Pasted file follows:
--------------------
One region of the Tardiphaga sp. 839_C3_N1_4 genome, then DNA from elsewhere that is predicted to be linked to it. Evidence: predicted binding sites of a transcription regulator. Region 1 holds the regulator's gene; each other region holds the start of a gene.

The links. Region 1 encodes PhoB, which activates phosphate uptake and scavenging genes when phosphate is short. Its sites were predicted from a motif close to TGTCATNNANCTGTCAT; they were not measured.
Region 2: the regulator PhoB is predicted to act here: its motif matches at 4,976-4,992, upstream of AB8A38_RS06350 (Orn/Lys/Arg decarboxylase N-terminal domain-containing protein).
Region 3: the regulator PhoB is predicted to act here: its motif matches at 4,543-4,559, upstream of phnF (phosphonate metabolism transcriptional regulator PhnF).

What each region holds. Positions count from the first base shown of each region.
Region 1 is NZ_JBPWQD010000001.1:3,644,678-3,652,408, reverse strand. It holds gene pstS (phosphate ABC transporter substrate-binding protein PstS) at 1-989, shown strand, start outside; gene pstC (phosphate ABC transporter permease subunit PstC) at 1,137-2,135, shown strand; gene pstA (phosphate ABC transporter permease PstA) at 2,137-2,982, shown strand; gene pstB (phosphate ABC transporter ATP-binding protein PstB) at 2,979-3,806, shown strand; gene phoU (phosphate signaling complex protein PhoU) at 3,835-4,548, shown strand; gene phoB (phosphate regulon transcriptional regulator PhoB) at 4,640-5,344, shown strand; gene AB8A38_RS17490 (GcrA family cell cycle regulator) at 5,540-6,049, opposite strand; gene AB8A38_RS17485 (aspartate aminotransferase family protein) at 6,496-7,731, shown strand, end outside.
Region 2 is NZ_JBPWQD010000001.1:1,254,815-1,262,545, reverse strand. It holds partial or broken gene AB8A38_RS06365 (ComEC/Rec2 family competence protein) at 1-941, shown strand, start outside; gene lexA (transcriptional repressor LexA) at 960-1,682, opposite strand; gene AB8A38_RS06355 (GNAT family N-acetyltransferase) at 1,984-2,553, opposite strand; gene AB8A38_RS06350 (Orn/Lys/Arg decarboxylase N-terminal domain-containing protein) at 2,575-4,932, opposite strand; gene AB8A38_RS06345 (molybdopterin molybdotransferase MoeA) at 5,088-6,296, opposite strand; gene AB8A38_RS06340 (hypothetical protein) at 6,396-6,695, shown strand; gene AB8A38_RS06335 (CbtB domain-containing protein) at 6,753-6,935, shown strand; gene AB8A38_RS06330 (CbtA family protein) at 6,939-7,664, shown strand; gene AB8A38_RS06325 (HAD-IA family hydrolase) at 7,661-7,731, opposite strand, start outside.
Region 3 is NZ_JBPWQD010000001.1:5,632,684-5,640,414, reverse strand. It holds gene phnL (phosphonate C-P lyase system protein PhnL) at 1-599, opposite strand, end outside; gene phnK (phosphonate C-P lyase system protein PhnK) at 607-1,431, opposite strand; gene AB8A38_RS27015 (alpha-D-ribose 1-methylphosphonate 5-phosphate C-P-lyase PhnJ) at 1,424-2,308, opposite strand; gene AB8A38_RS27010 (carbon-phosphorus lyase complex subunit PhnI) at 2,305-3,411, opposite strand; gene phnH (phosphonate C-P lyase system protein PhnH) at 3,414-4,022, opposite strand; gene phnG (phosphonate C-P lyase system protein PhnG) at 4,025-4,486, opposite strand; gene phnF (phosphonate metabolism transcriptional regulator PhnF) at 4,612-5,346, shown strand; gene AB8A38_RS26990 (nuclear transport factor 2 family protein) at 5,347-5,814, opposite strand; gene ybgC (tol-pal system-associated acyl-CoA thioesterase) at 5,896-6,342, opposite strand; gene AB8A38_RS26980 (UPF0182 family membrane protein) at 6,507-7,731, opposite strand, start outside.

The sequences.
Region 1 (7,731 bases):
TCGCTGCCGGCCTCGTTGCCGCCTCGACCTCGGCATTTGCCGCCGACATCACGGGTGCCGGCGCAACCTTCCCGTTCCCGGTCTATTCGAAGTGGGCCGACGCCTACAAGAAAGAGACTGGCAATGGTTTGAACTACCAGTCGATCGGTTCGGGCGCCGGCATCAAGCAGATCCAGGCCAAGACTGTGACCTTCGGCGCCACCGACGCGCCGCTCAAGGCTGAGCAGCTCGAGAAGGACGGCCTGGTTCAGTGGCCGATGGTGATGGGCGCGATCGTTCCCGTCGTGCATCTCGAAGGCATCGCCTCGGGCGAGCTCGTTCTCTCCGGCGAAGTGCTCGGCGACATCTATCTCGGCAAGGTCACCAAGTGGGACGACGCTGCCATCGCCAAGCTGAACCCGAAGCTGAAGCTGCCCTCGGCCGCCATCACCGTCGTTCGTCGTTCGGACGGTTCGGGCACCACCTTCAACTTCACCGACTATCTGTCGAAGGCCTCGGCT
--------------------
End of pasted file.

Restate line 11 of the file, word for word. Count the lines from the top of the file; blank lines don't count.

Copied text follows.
TCGCTGCCGGCCTCGTTGCCGCCTCGACCTCGGCATTTGCCGCCGACATCACGGGTGCCGGCGCAACCTTCCCGTTCCCGGTCTATTCGAAGTGGGCCGACGCCTACAAGAAAGAGACTGGCAATGGTTTGAACTACCAGTCGATCGGTTCGGGCGCCGGCATCAAGCAGATCCAGGCCAAGACTGTGACCTTCGGCGCCACCGACGCGCCGCTCAAGGCTGAGCAGCTCGAGAAGGACGGCCTGGTTCAGTGGCCGATGGTGATGGGCGCGATCGTTCCCGTCGTGCATCTCGAAGGCATCGCCTCGGGCGAGCTCGTTCTCTCCGGCGAAGTGCTCGGCGACATCTATCTCGGCAAGGTCACCAAGTGGGACGACGCTGCCATCGCCAAGCTGAACCCGAAGCTGAAGCTGCCCTCGGCCGCCATCACCGTCGTTCGTCGTTCGGACGGTTCGGGCACCACCTTCAACTTCACCGACTATCTGTCGAAGGCCTCGGCT